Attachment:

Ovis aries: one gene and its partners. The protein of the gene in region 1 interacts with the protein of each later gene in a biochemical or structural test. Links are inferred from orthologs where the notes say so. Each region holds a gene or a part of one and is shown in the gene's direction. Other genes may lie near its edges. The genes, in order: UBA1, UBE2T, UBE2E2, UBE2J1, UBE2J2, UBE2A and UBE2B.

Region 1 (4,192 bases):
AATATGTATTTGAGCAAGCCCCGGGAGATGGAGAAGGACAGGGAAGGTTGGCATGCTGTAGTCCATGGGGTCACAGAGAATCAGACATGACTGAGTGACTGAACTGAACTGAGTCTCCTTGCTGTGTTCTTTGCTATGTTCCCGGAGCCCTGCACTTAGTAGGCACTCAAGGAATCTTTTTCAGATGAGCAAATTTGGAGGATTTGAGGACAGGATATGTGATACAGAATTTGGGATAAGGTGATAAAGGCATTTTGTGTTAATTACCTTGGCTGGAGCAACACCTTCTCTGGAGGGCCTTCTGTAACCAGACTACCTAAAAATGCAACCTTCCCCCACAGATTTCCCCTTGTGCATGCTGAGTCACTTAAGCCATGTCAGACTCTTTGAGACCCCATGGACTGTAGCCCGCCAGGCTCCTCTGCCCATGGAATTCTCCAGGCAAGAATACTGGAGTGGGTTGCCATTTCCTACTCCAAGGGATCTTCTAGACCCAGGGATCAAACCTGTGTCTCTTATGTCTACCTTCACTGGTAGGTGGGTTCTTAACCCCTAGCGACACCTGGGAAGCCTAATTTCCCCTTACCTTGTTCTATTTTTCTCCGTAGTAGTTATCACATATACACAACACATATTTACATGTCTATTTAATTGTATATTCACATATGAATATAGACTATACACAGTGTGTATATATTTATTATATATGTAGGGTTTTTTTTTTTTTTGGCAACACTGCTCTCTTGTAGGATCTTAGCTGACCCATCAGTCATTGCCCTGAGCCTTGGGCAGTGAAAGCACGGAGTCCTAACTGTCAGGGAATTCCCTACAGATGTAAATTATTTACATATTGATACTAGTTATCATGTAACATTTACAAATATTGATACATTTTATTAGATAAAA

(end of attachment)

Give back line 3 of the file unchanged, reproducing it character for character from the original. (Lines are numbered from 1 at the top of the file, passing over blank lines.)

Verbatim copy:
AATATGTATTTGAGCAAGCCCCGGGAGATGGAGAAGGACAGGGAAGGTTGGCATGCTGTAGTCCATGGGGTCACAGAGAATCAGACATGACTGAGTGACTGAACTGAACTGAGTCTCCTTGCTGTGTTCTTTGCTATGTTCCCGGAGCCCTGCACTTAGTAGGCACTCAAGGAATCTTTTTCAGATGAGCAAATTTGGAGGATTTGAGGACAGGATATGTGATACAGAATTTGGGATAAGGTGATAAAGGCATTTTGTGTTAATTACCTTGGCTGGAGCAACACCTTCTCTGGAGGGCCTTCTGTAACCAGACTACCTAAAAATGCAACCTTCCCCCACAGATTTCCCCTTGTGCATGCTGAGTCACTTAAGCCATGTCAGACTCTTTGAGACCCCATGGACTGTAGCCCGCCAGGCTCCTCTGCCCATGGAATTCTCCAGGCAAGAATACTGGAGTGGGTTGCCATTTCCTACTCCAAGGGATCTTCTAGACCCAGGGATCAAACCTGTGTCTCTTATGTCTACCTTCACTGGTAGGTGGGTTCTTAACCCCTAGCGACACCTGGGAAGCCTAATTTCCCCTTACCTTGTTCTATTTTTCTCCGTAGTAGTTATCACATATACACAACACATATTTACATGTCTATTTAATTGTATATTCACATATGAATATAGACTATACACAGTGTGTATATATTTATTATATATGTAGGGTTTTTTTTTTTTTTGGCAACACTGCTCTCTTGTAGGATCTTAGCTGACCCATCAGTCATTGCCCTGAGCCTTGGGCAGTGAAAGCACGGAGTCCTAACTGTCAGGGAATTCCCTACAGATGTAAATTATTTACATATTGATACTAGTTATCATGTAACATTTACAAATATTGATACATTTTATTAGATAAAA